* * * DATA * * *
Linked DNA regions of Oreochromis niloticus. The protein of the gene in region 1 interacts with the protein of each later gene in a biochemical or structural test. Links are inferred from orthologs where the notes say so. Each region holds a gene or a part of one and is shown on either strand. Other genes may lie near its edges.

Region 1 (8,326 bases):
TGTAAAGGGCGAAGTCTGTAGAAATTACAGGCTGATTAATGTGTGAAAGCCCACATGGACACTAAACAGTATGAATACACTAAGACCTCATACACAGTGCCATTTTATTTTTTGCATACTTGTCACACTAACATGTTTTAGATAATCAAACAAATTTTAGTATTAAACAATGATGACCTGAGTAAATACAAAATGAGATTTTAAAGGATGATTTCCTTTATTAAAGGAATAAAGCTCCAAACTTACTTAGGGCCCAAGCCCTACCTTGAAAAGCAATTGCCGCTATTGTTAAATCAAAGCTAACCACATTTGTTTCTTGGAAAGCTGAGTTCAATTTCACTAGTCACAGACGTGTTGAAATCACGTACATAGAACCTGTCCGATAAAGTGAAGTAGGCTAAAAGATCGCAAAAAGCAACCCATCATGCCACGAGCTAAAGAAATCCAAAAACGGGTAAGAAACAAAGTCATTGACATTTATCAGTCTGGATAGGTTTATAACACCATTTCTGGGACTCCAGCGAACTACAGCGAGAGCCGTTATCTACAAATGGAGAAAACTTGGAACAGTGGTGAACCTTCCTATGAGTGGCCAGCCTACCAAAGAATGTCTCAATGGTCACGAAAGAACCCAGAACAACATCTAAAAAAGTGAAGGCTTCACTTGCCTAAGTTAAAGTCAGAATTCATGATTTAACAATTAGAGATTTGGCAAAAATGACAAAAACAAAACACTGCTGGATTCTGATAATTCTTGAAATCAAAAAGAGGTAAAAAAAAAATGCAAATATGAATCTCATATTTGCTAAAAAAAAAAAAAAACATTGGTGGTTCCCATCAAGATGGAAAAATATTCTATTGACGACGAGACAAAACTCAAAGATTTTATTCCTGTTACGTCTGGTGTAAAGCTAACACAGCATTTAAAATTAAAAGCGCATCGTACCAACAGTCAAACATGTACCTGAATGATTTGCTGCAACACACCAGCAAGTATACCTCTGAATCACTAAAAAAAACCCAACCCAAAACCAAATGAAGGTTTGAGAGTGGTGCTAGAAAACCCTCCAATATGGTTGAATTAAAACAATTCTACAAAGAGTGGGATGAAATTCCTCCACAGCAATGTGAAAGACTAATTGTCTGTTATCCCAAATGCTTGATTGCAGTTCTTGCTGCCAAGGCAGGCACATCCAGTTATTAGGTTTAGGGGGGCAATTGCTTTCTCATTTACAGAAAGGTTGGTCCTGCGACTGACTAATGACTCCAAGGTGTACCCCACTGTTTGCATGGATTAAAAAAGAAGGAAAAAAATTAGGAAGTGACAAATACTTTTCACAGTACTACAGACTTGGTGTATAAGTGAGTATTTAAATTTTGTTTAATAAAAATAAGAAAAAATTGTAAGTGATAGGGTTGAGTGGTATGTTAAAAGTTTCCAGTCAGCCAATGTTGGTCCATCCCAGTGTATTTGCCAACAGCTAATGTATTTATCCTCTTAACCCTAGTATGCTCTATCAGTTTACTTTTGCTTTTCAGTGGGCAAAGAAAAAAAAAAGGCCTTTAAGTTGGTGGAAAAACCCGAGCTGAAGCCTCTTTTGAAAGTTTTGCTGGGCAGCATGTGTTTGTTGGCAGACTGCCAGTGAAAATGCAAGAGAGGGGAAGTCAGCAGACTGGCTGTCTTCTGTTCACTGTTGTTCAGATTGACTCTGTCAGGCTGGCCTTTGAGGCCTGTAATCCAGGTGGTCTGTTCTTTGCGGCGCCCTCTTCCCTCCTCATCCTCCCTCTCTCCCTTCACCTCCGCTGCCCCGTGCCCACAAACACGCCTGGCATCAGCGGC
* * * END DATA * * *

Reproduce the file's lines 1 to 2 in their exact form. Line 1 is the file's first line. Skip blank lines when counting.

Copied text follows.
Linked DNA regions of Oreochromis niloticus. The protein of the gene in region 1 interacts with the protein of each later gene in a biochemical or structural test. Links are inferred from orthologs where the notes say so. Each region holds a gene or a part of one and is shown on either strand. Other genes may lie near its edges.

Region 1 (8,326 bases):